Recall the New York lawsuit pertaining to Long Island teacher Sheri Lederman? The teacher who by all accounts other than her recent (2013-2014) 1 out of 20 growth score is a terrific 4th grade, 18 year veteran teacher. She, along with her attorney and husband Bruce Lederman, are suing the state of New York to challenge the state’s growth-based teacher evaluation system. See prior posts about Sheri’s case here, here and here. I, along with Linda Darling-Hammond (Stanford), Aaron Pallas (Columbia University Teachers College), Carol Burris (Executive Director of the Network for Public Education Foundation), Brad Lindell (Long Island Research Consultant), Sean Corcoran (New York University) and Jesse Rothstein (University of California – Berkeley) are serving as part of Sheri’s team.
Bruce Lederman just emailed me with an update, and some links re: this update (below), and he gave me permission to share all of this with you.
The judge hearing this case recently asked the lawyers on both sides of Sheri’s case to brief the court by the end of this month (February 29, 2016) on a new issue, positioned and pushed back into the court by the New York State Education Department (NYSED). The issue to be heard pertains to the state’s new “moratorium” or “emergency regulations” related to the state’s high-stakes use of its growth scores, all of which is likely related to the political reaction to the opt-out movement throughout the state of New York, the publicity pertaining to the Lederman lawsuit in and of itself, and the federal government’s adoption of the recent Every Student Succeeds Act (ESSA) given its specific provision that now permits states to decide whether (and if so how) to use teachers’ students’ test scores to hold teachers accountable for their levels of growth (in New York) or value-added.
While the federal government did not abolish such practices via its ESSA, the federal government did hand back to the states all power and authority over this matter. Accordingly, this does not mean growth models/VAMs are going to simply disappear, as states do still have the power and authority to move forward with their prior and/or their new teacher evaluation systems, based in small or large part, on growth models/VAMs. As also quite evident since President Obama’s signing of the ESSA, some states are continuing to move forward in this regard, and regardless of the ESSA, in some cases at even higher speeds than before, in support of what some state policymakers still apparently believe (despite the research) are the accountability measures that will still help them to (symbolically) support educational reform in their states. See, for example, prior posts about the state of Alabama, here, New Mexico, here, and Texas, here, which is still moving forward with its plans introduced pre-ESSA. See prior posts about New York here, here, and here, the state in which also just one year ago Governor Cuomo was promoting increased use of New York’s growth model and publicly proclaiming that it was “baloney” that more teachers were not being found “ineffective,” after which Cuomo pushed through the New York budget process amendments to the law increasing the weight of teachers’ growth scores to an approximate 50% weight in many cases.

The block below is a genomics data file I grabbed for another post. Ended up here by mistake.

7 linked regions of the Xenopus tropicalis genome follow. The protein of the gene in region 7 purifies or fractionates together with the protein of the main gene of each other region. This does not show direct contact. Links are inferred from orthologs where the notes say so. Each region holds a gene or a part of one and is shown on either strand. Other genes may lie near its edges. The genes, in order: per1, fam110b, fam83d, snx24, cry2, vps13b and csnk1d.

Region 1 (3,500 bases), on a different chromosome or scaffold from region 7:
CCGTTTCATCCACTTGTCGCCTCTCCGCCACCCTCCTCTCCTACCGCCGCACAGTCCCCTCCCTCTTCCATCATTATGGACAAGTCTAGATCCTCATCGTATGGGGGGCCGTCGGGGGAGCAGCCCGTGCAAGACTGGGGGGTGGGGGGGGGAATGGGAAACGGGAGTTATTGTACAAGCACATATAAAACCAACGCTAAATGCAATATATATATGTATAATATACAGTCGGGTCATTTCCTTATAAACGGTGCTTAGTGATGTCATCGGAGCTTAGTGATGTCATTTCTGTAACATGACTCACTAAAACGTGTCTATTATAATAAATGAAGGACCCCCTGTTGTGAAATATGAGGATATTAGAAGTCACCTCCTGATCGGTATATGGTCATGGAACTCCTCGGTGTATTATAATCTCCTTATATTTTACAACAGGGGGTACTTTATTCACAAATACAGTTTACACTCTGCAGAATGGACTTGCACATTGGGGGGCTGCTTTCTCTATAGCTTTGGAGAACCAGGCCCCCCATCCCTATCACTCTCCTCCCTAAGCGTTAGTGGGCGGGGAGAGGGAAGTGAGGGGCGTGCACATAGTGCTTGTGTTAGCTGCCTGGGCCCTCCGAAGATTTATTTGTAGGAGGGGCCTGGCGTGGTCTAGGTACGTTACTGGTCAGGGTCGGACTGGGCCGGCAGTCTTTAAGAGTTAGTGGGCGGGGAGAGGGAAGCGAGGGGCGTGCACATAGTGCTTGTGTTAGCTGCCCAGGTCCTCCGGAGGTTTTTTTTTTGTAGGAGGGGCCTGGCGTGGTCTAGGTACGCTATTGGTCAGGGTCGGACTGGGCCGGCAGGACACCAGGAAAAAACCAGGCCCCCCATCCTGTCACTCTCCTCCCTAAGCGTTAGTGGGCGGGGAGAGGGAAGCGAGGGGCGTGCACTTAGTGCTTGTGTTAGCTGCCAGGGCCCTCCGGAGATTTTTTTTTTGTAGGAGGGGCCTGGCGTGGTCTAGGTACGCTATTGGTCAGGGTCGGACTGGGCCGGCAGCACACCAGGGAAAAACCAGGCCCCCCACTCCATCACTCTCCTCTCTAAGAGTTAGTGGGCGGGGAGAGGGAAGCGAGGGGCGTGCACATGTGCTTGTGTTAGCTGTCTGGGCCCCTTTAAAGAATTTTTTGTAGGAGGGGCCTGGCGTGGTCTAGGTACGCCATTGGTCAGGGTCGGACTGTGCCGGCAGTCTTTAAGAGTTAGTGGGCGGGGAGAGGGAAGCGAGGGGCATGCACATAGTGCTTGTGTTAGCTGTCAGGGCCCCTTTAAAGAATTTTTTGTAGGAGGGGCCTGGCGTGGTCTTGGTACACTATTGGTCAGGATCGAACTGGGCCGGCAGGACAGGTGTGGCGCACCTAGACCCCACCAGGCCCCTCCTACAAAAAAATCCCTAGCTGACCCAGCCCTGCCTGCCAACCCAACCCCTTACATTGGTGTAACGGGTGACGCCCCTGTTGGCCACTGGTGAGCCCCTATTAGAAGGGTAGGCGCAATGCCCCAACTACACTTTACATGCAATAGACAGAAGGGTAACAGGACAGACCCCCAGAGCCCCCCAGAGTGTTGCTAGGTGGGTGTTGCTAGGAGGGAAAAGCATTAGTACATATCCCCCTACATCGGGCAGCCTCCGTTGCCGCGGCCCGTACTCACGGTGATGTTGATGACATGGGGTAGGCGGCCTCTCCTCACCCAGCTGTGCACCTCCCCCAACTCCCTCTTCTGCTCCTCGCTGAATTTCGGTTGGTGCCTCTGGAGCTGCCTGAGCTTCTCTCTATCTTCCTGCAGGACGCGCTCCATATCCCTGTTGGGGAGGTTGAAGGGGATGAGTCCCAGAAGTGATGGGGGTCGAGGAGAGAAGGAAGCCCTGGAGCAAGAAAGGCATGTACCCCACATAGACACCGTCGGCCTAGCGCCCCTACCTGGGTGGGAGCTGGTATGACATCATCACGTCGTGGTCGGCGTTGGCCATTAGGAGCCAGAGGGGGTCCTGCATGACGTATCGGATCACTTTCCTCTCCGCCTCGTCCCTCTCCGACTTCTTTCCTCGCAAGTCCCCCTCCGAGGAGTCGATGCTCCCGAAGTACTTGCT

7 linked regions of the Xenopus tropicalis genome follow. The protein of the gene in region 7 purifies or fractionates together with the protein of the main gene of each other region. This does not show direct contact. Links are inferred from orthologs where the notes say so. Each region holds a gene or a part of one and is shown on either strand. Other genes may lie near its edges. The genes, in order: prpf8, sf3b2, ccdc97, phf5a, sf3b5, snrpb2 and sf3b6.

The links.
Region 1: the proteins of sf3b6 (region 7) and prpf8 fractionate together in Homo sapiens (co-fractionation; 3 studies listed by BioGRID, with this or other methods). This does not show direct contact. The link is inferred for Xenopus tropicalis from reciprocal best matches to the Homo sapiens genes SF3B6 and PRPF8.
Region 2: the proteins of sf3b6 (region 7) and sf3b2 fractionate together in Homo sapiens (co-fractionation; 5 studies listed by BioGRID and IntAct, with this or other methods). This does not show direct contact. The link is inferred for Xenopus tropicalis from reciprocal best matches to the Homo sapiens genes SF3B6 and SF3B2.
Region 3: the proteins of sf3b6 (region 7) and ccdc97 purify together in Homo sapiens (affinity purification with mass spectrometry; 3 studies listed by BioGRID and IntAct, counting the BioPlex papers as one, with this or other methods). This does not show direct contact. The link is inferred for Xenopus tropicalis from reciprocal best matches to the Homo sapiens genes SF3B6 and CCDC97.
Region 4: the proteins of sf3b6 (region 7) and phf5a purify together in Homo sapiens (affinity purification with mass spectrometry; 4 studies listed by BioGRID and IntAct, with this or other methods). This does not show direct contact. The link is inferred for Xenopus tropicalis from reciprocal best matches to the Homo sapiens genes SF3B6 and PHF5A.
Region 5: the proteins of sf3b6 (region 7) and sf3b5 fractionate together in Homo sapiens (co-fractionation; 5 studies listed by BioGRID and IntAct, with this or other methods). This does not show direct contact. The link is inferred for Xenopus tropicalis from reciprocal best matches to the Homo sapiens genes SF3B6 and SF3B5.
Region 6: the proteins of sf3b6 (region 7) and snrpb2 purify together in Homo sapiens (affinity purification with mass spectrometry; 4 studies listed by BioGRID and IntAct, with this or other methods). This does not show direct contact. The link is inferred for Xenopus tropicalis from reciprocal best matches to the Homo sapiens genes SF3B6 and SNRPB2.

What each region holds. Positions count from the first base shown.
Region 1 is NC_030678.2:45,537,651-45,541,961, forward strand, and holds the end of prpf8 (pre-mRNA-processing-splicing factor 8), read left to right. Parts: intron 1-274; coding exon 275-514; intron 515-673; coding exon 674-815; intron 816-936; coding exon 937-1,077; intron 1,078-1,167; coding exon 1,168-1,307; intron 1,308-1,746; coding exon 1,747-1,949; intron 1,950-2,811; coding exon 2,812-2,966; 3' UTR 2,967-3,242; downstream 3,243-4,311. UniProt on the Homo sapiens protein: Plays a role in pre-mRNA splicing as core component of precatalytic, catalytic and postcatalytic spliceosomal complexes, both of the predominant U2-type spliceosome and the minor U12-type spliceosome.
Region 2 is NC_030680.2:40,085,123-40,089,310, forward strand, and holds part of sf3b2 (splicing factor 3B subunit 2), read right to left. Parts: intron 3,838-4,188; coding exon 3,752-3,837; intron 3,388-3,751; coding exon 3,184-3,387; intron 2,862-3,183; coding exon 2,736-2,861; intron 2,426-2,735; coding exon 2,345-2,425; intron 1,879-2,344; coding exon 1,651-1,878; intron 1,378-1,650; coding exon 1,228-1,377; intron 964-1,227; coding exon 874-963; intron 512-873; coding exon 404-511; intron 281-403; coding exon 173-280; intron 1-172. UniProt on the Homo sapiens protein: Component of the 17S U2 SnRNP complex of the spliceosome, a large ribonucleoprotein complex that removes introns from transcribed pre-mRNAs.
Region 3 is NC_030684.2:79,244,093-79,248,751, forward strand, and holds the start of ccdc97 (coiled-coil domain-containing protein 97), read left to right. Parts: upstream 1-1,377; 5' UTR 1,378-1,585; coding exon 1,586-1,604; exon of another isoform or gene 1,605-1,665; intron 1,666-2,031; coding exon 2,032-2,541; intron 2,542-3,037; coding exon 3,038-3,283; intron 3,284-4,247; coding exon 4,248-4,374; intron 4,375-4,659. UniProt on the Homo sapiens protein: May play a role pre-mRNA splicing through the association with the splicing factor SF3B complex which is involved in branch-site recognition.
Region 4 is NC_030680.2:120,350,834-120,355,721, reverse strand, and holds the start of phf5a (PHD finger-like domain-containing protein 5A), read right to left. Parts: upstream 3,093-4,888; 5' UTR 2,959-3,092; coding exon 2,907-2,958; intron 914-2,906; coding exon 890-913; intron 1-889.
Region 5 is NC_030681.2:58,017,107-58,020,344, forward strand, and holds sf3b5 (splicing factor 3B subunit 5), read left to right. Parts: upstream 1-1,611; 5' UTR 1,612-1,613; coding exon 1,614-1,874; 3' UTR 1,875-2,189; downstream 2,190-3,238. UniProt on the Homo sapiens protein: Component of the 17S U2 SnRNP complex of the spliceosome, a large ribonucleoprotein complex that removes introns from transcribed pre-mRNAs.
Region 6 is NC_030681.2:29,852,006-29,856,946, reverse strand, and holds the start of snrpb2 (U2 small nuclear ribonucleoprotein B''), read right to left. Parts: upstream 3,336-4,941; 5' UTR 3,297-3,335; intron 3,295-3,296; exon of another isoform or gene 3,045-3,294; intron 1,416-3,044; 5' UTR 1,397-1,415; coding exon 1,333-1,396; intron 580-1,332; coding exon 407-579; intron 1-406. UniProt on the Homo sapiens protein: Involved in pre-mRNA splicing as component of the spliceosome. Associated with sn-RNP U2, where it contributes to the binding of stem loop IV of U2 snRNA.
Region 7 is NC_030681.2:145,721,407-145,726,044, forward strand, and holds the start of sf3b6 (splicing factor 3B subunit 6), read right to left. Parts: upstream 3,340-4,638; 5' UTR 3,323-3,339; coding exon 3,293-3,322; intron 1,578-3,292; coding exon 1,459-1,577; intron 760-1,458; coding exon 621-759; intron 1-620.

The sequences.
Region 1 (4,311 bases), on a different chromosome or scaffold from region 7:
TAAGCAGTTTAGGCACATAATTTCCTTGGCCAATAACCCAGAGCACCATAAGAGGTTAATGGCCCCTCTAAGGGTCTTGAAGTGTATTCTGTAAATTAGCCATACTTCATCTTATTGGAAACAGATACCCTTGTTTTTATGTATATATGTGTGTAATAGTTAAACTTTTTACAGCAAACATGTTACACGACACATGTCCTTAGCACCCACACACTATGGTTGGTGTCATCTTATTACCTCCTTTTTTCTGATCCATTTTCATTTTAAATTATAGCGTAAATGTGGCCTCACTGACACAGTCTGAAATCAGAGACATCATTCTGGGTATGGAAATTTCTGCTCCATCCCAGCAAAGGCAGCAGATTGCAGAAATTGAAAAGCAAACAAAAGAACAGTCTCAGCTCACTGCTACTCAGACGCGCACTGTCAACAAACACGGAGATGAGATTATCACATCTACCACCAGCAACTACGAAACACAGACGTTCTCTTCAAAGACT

Nonetheless, as per this case in New York, state Attorney General Eric Schneiderman, on behalf of the NYSED, offered to settle this lawsuit out of court by giving Sheri some accommodation on her aforementioned 2013-2014 score of 1 out of 20, if Sheri and Bruce dropped the challenge to the state’s VAM-based teacher evaluation system. Sheri and Bruce declined, for a number or reasons, including that under the state’s recent “moratorium,” the state’s growth model is still set to be used throughout the state of New York for the next four years, with teachers’ annual performance reviews based in part on growth scores reported to parents, newspapers (on an aggregate basis), and the like. While, again, high-stakes are not to be attached to the growth output for four years, the scores will still “count.”
Hence, Sheri and Bruce believe that because they have already “convincingly” shown that the state’s growth model does not “rationally” work for teacher evaluation purposes, and that teacher evaluations as based on the state’s growth model actually violate state law since teachers like Sheri are not capable of getting perfect scores (which is “irrational”), they will continue with this case, also on behalf of New York teachers and principals who are “demoralized” by the system, as well as New York taxpayers who are paying (millions “if not tens of millions of dollars” for the system’s (highly) unreliable and inaccurate results.
As per Bruce’s email: “Spending the next 4 years studying a broken system is a terrible idea and terrible waste of taxpayer $$s. Also, if [NYSED] recognizes that Sheri’s 2013-14 score of 1 out of 20 is wrong [which they apparently recognize given their offer to settle this suit out of court], it’s sad and frustrating that [NYSED] still wants to fight her score unless she drops her challenge to the evaluation system in general.”
“We believe our case is already responsible for the new administrative appeal process in NY, and also partly responsible for Governor Cuomos’ apparent reversal on his stand about teacher evaluations. However, at this point we will not settle and allow important issues to be brushed under the carpet. Sheri and I are committed to pressing ahead with our case.”
To read more about this case via a Politico New York article click here (registration required). To hear more from Bruce Lederman about this case via WCNY-TV, Syracuse, click here. The pertinent section of this interview starts at 22:00 minutes and ends at 36:21. It’s well worth listening!